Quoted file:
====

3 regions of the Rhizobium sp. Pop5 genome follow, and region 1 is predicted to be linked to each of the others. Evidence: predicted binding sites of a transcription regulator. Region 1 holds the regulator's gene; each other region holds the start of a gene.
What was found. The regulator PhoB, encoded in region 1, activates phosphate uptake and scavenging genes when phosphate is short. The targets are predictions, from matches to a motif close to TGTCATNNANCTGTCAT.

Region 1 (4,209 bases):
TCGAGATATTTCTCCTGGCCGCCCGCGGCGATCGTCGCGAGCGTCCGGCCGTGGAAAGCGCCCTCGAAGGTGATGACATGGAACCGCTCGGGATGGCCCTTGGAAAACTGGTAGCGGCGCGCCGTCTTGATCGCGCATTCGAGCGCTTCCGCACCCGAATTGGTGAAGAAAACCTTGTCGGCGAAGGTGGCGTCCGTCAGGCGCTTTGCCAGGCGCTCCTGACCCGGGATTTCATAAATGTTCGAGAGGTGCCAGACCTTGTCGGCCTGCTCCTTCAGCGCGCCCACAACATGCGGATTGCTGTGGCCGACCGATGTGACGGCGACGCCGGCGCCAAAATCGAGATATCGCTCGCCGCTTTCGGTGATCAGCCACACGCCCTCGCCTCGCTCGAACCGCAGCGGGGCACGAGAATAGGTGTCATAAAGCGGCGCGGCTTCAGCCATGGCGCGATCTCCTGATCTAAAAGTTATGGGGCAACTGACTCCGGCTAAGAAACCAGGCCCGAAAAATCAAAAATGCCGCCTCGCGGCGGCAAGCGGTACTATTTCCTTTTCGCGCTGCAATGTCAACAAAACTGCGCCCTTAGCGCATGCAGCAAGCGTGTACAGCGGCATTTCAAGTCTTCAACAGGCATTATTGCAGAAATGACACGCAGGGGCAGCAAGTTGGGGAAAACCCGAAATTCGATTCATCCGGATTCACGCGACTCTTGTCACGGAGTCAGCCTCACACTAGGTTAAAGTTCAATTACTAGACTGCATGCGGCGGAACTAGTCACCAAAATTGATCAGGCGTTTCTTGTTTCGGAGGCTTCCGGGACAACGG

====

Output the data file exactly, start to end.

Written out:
3 regions of the Rhizobium sp. Pop5 genome follow, and region 1 is predicted to be linked to each of the others. Evidence: predicted binding sites of a transcription regulator. Region 1 holds the regulator's gene; each other region holds the start of a gene.
What was found. The regulator PhoB, encoded in region 1, activates phosphate uptake and scavenging genes when phosphate is short. The targets are predictions, from matches to a motif close to TGTCATNNANCTGTCAT.

Region 1 (4,209 bases):
TCGAGATATTTCTCCTGGCCGCCCGCGGCGATCGTCGCGAGCGTCCGGCCGTGGAAAGCGCCCTCGAAGGTGATGACATGGAACCGCTCGGGATGGCCCTTGGAAAACTGGTAGCGGCGCGCCGTCTTGATCGCGCATTCGAGCGCTTCCGCACCCGAATTGGTGAAGAAAACCTTGTCGGCGAAGGTGGCGTCCGTCAGGCGCTTTGCCAGGCGCTCCTGACCCGGGATTTCATAAATGTTCGAGAGGTGCCAGACCTTGTCGGCCTGCTCCTTCAGCGCGCCCACAACATGCGGATTGCTGTGGCCGACCGATGTGACGGCGACGCCGGCGCCAAAATCGAGATATCGCTCGCCGCTTTCGGTGATCAGCCACACGCCCTCGCCTCGCTCGAACCGCAGCGGGGCACGAGAATAGGTGTCATAAAGCGGCGCGGCTTCAGCCATGGCGCGATCTCCTGATCTAAAAGTTATGGGGCAACTGACTCCGGCTAAGAAACCAGGCCCGAAAAATCAAAAATGCCGCCTCGCGGCGGCAAGCGGTACTATTTCCTTTTCGCGCTGCAATGTCAACAAAACTGCGCCCTTAGCGCATGCAGCAAGCGTGTACAGCGGCATTTCAAGTCTTCAACAGGCATTATTGCAGAAATGACACGCAGGGGCAGCAAGTTGGGGAAAACCCGAAATTCGATTCATCCGGATTCACGCGACTCTTGTCACGGAGTCAGCCTCACACTAGGTTAAAGTTCAATTACTAGACTGCATGCGGCGGAACTAGTCACCAAAATTGATCAGGCGTTTCTTGTTTCGGAGGCTTCCGGGACAACGG